The fifth disease in kids is a viral infection caused by human parvovirus B19. It got its unique name from being the fifth on the list of the most common types of skin rashes in children, with the first four ones being measles, rubella, chickenpox, and roseola (1) (2).
The fifth disease rash is also called the “slapped cheek rash” since its first notable manifestation is a bright red rash on the child’s cheeks. The illness is most commonly seen in school-going children and is transmitted usually during the spring and winter seasons (3). The usually mild infection can be treated with simple medications. In this post, we tell you about the fifth disease in children, its cause, symptoms, and treatment.
Is Fifth Disease Contagious?
The fifth disease can spread among children through direct contact with an infected person or an infected person’s blood. Also, it can spread from touching objects or surfaces contaminated with the saliva and mucus droplets from the nose or mouth of an infected person. However, the fifth disease can transmit only before the rash appears when other symptoms prevail. Once the rash develops, the child is no longer contagious (3).
What Are The Signs And Symptoms Of Fifth Disease In Children?
The fifth disease proceeds in stages, and so do the signs, as they are different in all the stages (4).
1. First stage: It lasts for one to two weeks, and the child is most contagious during this phase. The child may experience:
- Low-grade fever
- Faint headache
- Runny or stuffy nose, and sore throat (cold-like symptoms)
- Joint pain or muscle pain with swelling, mostly in older children
2. Second stage: This stage marks the beginning of the “slapped cheek” phase, which starts about two to three weeks after the onset of the infection. The child is not contagious during this period, and the rash only lasts for five to ten days.
3. Third stage: The rash spreads from the face to the arms, thighs, and chest. During this time, it appears patchy and lace-like and can be itchy at times. The third stage typically lasts for one to three weeks.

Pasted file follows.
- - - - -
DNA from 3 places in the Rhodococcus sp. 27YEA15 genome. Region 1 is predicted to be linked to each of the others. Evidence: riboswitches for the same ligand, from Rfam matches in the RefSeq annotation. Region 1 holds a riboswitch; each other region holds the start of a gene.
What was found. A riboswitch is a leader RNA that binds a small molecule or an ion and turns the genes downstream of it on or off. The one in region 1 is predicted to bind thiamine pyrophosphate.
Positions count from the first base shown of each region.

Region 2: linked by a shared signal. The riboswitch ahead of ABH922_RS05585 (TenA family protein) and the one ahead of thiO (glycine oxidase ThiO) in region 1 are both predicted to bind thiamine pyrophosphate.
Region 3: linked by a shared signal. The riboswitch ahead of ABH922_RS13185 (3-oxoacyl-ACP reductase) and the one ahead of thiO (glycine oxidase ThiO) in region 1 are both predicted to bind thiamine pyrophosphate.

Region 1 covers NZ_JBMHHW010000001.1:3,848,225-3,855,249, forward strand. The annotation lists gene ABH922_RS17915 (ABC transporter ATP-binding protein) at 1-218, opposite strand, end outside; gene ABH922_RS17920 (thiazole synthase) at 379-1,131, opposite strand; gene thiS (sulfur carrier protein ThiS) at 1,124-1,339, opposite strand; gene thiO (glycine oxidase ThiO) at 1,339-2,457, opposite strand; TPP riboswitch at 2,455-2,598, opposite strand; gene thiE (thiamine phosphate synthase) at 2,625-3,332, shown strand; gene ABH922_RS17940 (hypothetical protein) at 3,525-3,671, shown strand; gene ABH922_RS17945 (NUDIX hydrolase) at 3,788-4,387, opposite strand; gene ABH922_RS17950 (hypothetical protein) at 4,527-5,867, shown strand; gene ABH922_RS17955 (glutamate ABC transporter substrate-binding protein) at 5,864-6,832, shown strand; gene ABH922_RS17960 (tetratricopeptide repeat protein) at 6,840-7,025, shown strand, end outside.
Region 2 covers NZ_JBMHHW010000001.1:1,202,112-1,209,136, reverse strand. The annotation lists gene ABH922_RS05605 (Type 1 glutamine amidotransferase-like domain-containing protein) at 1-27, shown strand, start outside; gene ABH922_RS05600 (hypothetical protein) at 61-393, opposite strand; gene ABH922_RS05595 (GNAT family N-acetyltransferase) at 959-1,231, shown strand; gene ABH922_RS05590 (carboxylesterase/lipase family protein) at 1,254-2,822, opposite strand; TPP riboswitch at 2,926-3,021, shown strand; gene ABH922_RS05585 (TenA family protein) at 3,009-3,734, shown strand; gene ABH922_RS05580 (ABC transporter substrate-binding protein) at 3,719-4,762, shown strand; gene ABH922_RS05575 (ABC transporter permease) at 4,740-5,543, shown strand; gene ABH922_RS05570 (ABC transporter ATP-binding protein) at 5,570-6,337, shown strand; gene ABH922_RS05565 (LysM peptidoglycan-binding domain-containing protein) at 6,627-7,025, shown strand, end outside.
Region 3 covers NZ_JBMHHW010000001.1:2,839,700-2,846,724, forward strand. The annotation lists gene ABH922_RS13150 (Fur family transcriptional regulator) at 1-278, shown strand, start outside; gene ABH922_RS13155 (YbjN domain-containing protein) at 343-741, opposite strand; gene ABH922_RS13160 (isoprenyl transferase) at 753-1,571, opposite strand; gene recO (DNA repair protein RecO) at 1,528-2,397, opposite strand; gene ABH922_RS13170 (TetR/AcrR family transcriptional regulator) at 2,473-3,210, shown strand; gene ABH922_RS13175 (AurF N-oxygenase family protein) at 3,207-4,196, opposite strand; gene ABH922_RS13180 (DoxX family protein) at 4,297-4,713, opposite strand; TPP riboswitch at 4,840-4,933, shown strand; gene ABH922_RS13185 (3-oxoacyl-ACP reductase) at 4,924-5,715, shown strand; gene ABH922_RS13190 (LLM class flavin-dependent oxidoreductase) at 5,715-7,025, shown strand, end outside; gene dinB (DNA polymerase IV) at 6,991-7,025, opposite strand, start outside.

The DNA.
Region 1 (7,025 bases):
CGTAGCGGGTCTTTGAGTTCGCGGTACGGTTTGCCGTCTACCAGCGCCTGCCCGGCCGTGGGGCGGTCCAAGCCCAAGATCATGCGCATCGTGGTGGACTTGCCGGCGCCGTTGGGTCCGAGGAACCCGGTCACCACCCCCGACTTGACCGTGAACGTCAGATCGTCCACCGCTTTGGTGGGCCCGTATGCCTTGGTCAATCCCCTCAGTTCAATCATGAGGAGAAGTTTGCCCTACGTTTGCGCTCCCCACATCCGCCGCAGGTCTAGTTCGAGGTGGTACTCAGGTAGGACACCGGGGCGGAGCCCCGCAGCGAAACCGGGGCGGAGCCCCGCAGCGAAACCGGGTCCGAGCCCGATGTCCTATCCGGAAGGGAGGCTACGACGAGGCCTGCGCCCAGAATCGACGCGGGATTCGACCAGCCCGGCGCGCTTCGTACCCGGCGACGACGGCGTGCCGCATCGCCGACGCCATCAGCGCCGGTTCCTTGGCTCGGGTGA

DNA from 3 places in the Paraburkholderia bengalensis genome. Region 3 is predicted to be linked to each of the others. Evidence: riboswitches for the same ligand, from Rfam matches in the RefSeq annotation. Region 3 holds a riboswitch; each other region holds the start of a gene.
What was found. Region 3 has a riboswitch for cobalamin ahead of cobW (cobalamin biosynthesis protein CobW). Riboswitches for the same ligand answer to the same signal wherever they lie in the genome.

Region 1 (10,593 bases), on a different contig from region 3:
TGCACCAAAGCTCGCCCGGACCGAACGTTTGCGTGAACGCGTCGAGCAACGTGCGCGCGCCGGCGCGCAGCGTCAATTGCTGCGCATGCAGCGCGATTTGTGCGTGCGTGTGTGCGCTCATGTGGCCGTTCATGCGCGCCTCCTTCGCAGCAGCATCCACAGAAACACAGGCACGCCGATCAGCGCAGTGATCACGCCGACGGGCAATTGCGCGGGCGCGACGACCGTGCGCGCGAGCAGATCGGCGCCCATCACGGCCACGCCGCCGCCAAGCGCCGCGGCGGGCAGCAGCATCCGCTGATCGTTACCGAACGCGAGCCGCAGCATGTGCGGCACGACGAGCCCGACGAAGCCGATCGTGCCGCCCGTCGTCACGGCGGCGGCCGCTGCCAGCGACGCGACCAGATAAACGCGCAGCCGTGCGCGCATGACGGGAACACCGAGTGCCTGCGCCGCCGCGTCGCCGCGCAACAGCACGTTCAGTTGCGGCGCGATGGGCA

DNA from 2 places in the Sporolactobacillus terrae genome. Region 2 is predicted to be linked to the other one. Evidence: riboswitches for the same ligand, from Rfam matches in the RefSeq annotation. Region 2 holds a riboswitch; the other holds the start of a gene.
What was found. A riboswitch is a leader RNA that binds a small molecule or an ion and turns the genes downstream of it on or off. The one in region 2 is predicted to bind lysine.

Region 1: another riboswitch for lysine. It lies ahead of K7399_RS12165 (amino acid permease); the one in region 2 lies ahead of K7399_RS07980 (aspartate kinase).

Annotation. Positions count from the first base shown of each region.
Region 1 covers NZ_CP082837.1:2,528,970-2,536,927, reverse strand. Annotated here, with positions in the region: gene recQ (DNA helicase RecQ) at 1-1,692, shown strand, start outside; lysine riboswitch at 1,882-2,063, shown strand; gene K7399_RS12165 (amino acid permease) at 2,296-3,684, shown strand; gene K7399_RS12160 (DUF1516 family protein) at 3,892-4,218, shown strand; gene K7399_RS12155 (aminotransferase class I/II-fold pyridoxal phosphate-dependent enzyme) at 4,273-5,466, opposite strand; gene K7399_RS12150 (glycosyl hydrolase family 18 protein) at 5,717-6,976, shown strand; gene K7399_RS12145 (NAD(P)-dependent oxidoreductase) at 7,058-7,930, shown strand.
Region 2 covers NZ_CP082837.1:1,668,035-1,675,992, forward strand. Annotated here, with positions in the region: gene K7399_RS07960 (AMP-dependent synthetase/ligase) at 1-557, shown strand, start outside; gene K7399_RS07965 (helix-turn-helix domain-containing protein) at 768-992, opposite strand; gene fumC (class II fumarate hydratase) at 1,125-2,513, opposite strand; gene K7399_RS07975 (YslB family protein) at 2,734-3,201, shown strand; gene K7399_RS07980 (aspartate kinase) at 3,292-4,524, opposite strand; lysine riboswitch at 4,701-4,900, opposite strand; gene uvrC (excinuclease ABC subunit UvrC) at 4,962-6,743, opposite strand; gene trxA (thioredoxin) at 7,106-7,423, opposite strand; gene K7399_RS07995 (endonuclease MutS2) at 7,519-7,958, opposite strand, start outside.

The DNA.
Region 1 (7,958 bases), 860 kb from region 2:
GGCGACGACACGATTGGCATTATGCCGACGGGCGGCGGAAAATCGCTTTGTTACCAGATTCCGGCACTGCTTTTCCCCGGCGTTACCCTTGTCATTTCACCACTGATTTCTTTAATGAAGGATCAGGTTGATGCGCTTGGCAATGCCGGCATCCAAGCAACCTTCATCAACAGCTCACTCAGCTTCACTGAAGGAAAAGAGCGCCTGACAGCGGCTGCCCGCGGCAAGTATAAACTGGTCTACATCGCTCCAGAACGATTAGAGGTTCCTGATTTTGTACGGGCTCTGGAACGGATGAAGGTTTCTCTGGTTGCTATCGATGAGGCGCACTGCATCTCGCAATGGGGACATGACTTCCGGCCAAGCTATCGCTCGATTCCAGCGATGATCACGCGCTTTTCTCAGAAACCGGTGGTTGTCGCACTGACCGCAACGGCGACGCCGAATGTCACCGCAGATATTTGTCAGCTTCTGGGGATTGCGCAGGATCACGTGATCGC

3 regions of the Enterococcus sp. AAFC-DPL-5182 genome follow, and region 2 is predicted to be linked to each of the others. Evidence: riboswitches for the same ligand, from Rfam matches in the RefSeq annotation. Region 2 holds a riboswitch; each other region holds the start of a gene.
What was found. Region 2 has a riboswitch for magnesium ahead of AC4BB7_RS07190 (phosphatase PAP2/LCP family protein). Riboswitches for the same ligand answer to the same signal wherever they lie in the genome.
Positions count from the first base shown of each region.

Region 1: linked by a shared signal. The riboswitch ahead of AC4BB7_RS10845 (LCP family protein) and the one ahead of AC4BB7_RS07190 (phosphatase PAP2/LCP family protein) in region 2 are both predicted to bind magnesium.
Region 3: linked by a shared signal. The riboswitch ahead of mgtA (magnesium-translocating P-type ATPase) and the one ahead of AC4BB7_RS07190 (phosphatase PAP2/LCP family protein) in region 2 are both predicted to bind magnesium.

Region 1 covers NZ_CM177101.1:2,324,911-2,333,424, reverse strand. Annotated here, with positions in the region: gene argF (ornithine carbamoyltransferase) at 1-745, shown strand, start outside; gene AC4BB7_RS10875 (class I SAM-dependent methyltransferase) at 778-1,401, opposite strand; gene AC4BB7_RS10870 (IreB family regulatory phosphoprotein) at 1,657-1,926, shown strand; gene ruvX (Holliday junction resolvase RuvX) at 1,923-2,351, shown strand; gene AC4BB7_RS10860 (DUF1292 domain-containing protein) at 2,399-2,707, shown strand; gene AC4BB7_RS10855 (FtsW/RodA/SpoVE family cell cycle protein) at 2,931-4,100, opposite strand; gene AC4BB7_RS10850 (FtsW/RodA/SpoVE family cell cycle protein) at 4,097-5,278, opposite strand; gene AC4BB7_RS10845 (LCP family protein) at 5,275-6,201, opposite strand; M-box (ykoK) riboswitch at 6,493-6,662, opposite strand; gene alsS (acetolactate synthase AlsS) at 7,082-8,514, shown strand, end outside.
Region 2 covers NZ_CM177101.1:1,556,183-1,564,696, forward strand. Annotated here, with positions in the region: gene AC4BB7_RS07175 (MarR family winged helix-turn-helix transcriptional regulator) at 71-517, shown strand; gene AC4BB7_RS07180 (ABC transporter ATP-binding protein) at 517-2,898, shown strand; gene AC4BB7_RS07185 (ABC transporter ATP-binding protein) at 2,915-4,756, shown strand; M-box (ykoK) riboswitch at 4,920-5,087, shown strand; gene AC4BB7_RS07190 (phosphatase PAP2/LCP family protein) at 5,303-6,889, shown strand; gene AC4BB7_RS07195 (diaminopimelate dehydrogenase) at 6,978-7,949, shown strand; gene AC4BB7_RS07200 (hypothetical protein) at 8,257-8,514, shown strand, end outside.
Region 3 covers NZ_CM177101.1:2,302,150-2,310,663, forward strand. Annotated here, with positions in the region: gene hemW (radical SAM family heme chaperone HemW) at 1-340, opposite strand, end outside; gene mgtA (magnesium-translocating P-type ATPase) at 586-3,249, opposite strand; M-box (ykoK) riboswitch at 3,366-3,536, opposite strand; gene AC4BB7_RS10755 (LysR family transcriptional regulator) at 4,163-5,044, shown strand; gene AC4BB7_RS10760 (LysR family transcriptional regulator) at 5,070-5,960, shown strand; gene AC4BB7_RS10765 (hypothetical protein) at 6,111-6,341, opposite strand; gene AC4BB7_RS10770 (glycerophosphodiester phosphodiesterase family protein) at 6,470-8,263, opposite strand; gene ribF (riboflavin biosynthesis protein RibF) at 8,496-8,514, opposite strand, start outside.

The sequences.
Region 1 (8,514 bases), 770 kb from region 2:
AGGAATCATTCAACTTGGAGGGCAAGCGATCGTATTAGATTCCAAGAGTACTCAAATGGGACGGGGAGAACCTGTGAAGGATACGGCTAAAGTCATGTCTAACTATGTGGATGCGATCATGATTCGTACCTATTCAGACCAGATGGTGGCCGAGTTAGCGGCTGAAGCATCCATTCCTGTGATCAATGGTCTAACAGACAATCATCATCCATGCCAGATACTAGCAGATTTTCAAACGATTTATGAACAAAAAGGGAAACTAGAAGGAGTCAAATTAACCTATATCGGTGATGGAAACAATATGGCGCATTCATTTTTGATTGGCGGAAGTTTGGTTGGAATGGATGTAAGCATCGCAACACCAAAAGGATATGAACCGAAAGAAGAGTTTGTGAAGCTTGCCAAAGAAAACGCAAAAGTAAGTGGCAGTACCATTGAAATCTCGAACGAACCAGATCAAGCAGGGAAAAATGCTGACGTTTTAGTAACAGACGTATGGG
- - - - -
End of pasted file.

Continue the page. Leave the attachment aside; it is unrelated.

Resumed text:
Note: Certain triggers, such as exercises, sunlight, extreme cold or heat, and stress, may cause the rash to reappear after weeks of its disappearance.
Who Is At Risk Of Developing The Fifth Disease?
Children between the ages of four and ten can be at a higher risk than adults since most adults would have been immune from childhood exposure to the virus. In addition, children in closed, crowded gatherings may have a higher chance of getting infected (5).
What Are The Complications Of Fifth Disease In Children?
Fifth disease is a mild illness for healthy children and adults. However, the symptoms can cause severe complications in people with a weakened immune system due to conditions such as an HIV infection, cancer, or organ transplantation (6). Since the parvovirus affects the body’s red blood cells, children with blood cell disorders, such as sickle cell disease, could encounter complications such as chronic anemia. Affected children may require a blood transfusion to manage the complications (2) (7).
How Is Fifth Disease Diagnosed?
The doctor may examine the rashes and often diagnose the disease from the rash’s appearance. Additionally, blood testing may be carried out to confirm the diagnosis by checking the presence of parvovirus B19 (6).
How Is Fifth Disease Treated?
The disease does not have any specific treatments. The healthcare provider may recommend some medicines and home remedies to alleviate the signs and symptoms (8).
- Drinking plenty of fluids
- Prescription for acetaminophen or ibuprofen to reduce the fever
- Prescription for antihistamines for the itchy rash
Some medicines may not be suitable for children under six months of age unless prescribed by the doctor. Do not give aspirin since it may cause severe side effects in some children.
How To Prevent Fifth Disease In Children?
Since the disease does not have a vaccine or specific treatment, it is better to adopt preventive measures. An effective way is to maintain personal hygiene. Do not let your child be near an infected person or share common things with them. Some ways for children to prevent the spread of the virus and avoid contracting it are (4):
- Wash hands frequently
- Do not touch the eyes or nose
- Cover the mouth and the nose while coughing or sneezing
Fifth disease is a common childhood illness with mild symptoms in children with a healthy immune system. You can prevent the infection, but in most cases, it goes away without posing any complications with proper medications and home care.